Reputational monitoring dashboard


A ‘reputation monitoring dashboard’ allows users to monitor and quickly appraise reputational trends at a glance and from a variety of different sources.

One way to evaluate the impact and effectiveness of a programme over time is to regularly monitor and collect data on how it is perceived by interest groups, the media and the wider public.

The technique is most commonly used in the corporate world to monitor the reputation of brands, products, competitors and high profile public figures. The option has become increasingly common with the development of social and alternative media, which has made keeping track of a product or programme’s reputation more complex.

The kinds of information to feature in a reputation monitoring dashboard include:

  • Google Alerts: Tells you when newly indexed web pages mention your programme, organisation or other keywords you set it to monitor
  • Blogs (including via Google Blog Search and
  • Twitter feeds (for example using or
  • Facebook activity, including relevant new groups, events and wall posts (for example using
  • The most common searches being typed into search engines
  • Search engine results pages (SERPs) - what comes up first in a search engine in response to a keyword query

Organisations with limited resources or technical know-how can easily build their own ‘dashboard’ in Word, Excel, PowerPoint or any other commonly available application. This approach requires manually updating the various parts of the dashboard at regular intervals using manual or automated searches of keywords from selected sources.

But ideally a dashboard will update searches on a fully automated basis. Bespoke software applications and online tools are available that allows organisations to customise the keywords and sources they are interested in monitoring (for example and 

Automated alerts can be converted into an RSS feed. Programme or organisation managers can monitor the feed to track reputational trends on a daily basis, in order to inform better and more responsive decision making.

By segmenting dashboard results by type of stakeholder, it is possible to track reputational trends among different groups and to manage stakeholders in a more nuanced way.

If regular records are made of the reputation dashboard, these can be used as a source of both qualitative and quantitative data for use in programme or organisational evaluation. In particular it can be used to measure how public opinion shifted over time.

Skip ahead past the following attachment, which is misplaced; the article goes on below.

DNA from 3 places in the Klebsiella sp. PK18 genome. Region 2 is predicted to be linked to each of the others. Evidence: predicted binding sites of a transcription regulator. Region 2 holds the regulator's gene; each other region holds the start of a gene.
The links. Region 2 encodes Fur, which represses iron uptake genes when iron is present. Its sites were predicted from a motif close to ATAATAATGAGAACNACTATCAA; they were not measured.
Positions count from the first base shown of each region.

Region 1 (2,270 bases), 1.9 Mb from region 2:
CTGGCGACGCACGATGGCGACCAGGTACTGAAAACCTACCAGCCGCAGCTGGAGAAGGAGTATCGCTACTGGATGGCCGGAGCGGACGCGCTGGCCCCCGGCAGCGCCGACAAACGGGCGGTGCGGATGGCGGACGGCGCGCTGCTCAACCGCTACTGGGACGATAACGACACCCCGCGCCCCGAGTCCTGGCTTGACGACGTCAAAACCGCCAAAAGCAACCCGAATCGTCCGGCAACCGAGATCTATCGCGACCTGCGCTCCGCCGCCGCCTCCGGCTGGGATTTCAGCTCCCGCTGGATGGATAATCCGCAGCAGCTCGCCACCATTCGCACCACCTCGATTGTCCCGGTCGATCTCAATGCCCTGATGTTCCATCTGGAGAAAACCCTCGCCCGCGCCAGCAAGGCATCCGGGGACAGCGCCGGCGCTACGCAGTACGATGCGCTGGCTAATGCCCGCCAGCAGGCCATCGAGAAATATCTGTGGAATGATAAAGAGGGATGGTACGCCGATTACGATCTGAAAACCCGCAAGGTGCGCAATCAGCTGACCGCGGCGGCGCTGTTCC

PublicServiceMonitor (formerly CouncilMonitor) is an organisation in the UK that monitors news, blogs, forums and social media sites and summarises what is being said about local government bodies. The service was launched in December 2009. It measures a benchmark group of UK councils on a consistent basis to provide national trend information relating to what people are saying about different councils online. It publishes a freely available web-based dashboard to present comparative information and provides a fee-based service to individual councils.

Source: PublicServiceMonitor. Online.

Advice for choosing this method

  • Creating a dashboard is most beneficial at the beginning of a project, allowing you to monitor public impact and perception trends over the entire life of the project. Add keywords and sources as you go if necessary, but try to avoid the temptation to change what you monitor altogether.
  • Take account of common misspellings and alternative spellings of key words when building the dashboard. Especially when technical words or foreign words are involved, people may mistype references in social media and in search engines. You can use MSN’s ‘Keyword Detection Mutation Tool’ to find the most common misspellings of your keywords.

Advice for using this method

  • If a dashboard is already being used, make sure it tracks the most appropriate keywords from the most relevant sources. Whose opinion do you care about and what type of media and social media do they use?
  • If you are manually updating the dashboard ensure you are logged out of your personal email account and have disabled personalized searches on the search engine you are using, otherwise the searches you type in will return unrepresentative or skewed results.
  • At the data collection and evaluation stage, try to obtain versions of the dashboard from regular intervals over the assessment period to build a dynamic sense of how reputation has developed over time. As many dashboards will update automatically based on live feeds, this may require taking screen shots of the live dashboard for later comparison.
  • If you are using this method to monitor programmes in the majority world, you may need to look beyond online and social media, as internet usage is very limited in some parts of the world and particularly among certain parts of the population. The selection bias among those using the internet and social media in developing countries should be accounted for. A reputation monitoring dashboard in these instances could also include print media, radio references and mini ‘pulse check’ surveys among the population.




Beal, A. and Strauss, J. (2008) Radically Transparent: Monitoring and Managing Reputations Online (NJ, John Wiley and Sons).

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